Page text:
New York Times Highlights Podcasting Authors

Mar 2nd, 2007 | By | Category: Audio Podcasting, Citizen Media

EarthcoreThe New York Times has published an introduction to podcasting authors and audiobook podcasts.

The article focuses on author Scott Sigler, who helped pioneer audiobook podcasting with his sci-fi thriller, Earthcore. Sigler introduced an Earthcore podcast in 2005, describing it at the time as the first podcast-only novel.

After being snubbed by publishers for years, Mr. Sigler began recording his first book, EarthCore, in 2005. He offered it as a podcast in 22 episodes (roughly 45 minutes each) that he posted online and sent free to subscribers for downloading. Before long, Mr. Sigler had 5,000 listeners; by the time he finished releasing his second novel, “Ancestor,” last January, he had 30,000, as he does for “The Rookie,” which is playing now.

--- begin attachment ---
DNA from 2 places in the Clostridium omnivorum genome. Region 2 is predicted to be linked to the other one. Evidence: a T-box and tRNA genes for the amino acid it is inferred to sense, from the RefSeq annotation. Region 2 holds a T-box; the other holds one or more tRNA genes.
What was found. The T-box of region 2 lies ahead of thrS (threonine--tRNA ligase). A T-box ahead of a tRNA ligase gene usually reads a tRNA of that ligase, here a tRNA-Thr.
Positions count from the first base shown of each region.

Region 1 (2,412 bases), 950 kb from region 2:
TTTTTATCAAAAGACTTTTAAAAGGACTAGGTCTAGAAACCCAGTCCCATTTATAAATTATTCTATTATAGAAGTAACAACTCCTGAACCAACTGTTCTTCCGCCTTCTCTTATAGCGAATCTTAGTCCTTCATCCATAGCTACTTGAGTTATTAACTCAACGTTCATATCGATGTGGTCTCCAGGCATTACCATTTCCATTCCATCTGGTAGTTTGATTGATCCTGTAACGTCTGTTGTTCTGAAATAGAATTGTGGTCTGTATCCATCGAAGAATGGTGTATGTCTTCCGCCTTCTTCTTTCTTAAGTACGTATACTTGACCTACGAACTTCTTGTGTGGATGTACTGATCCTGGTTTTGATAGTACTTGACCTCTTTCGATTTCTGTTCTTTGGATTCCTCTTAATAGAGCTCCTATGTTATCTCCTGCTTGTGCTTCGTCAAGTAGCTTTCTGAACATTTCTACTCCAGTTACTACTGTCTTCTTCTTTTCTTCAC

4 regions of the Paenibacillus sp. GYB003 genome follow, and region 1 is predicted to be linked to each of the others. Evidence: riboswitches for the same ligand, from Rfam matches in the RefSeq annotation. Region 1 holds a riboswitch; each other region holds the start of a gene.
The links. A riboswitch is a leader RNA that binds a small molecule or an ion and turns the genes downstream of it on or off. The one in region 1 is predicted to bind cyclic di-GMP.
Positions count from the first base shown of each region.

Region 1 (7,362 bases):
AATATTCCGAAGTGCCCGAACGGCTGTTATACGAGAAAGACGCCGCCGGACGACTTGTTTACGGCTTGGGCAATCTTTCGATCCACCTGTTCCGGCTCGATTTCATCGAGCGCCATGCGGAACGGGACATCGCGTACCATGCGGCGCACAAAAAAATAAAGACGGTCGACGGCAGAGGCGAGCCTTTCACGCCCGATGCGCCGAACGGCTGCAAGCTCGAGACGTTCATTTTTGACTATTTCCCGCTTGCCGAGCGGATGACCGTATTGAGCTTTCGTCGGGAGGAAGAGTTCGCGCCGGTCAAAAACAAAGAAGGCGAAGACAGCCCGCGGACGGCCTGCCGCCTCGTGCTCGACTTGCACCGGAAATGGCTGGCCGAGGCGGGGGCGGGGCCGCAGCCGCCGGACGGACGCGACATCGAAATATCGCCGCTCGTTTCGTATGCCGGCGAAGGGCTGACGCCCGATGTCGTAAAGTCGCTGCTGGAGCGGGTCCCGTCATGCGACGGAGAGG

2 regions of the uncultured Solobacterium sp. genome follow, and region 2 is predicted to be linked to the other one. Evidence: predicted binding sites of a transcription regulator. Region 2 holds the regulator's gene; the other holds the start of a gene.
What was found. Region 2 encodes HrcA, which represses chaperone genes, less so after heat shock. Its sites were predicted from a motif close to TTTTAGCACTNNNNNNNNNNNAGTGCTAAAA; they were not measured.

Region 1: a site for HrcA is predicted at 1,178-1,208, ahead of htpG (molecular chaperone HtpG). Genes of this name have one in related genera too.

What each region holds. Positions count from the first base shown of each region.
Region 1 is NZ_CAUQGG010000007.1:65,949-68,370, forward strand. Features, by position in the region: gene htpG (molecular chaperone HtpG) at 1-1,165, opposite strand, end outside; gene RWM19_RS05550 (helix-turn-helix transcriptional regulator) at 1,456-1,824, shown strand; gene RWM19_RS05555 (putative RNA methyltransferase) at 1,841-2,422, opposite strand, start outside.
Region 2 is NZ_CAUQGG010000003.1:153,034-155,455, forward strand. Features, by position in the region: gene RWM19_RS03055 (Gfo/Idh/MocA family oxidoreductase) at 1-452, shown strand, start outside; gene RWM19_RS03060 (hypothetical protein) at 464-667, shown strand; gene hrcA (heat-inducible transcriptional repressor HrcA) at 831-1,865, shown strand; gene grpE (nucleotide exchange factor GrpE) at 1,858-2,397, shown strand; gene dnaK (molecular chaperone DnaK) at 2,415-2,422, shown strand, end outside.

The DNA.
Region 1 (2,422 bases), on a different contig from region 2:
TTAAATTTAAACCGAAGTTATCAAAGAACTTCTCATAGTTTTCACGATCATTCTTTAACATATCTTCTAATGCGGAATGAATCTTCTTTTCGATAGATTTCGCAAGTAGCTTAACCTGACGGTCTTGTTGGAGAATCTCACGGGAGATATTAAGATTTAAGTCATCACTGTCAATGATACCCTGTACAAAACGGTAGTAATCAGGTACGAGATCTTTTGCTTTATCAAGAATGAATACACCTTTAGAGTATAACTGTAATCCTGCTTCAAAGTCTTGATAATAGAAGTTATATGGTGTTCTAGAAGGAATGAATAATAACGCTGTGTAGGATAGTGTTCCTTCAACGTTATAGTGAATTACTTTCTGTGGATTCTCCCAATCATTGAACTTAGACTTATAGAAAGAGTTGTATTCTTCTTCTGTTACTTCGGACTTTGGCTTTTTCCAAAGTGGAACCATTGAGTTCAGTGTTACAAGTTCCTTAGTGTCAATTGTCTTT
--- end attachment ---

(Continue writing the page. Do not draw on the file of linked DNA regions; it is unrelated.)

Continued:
With initial printings of novelists’ first books running as low as 2,000 copies, Mr. Sigler has a substantial audience, enough finally to attract a small Canadian publisher, Dragon Moon Press, which published “EarthCore” in 2005 and will release “Ancestor” on April 1.

Mr. Sigler also recently signed with a New York agent, Byrd Leavell of the Waxman Agency, who expects to park his latest, “Infection,” with a major publisher.

Others have turned to the Internet to build their audience, including Cory Doctorow, who offered the text of “Down and Out in the Magic Kingdom” as a free download in 2003. But Mr. Sigler is among the vanguard of authors stapling their literary aspirations to the iPod.

“A lot of no-name authors like me are getting massive grass-roots exposure, and some of us are going to percolate to the top and get on the best-seller list,” Mr. Sigler said.

According to Sigler, the Earthcore features “killer robots, dismemberments, decapitations, machine guns, actual science, blood, blood & more blood, and a super-hot villainess who dabbles in S&M.” Sigler has since introduced several more novels via podcasting.

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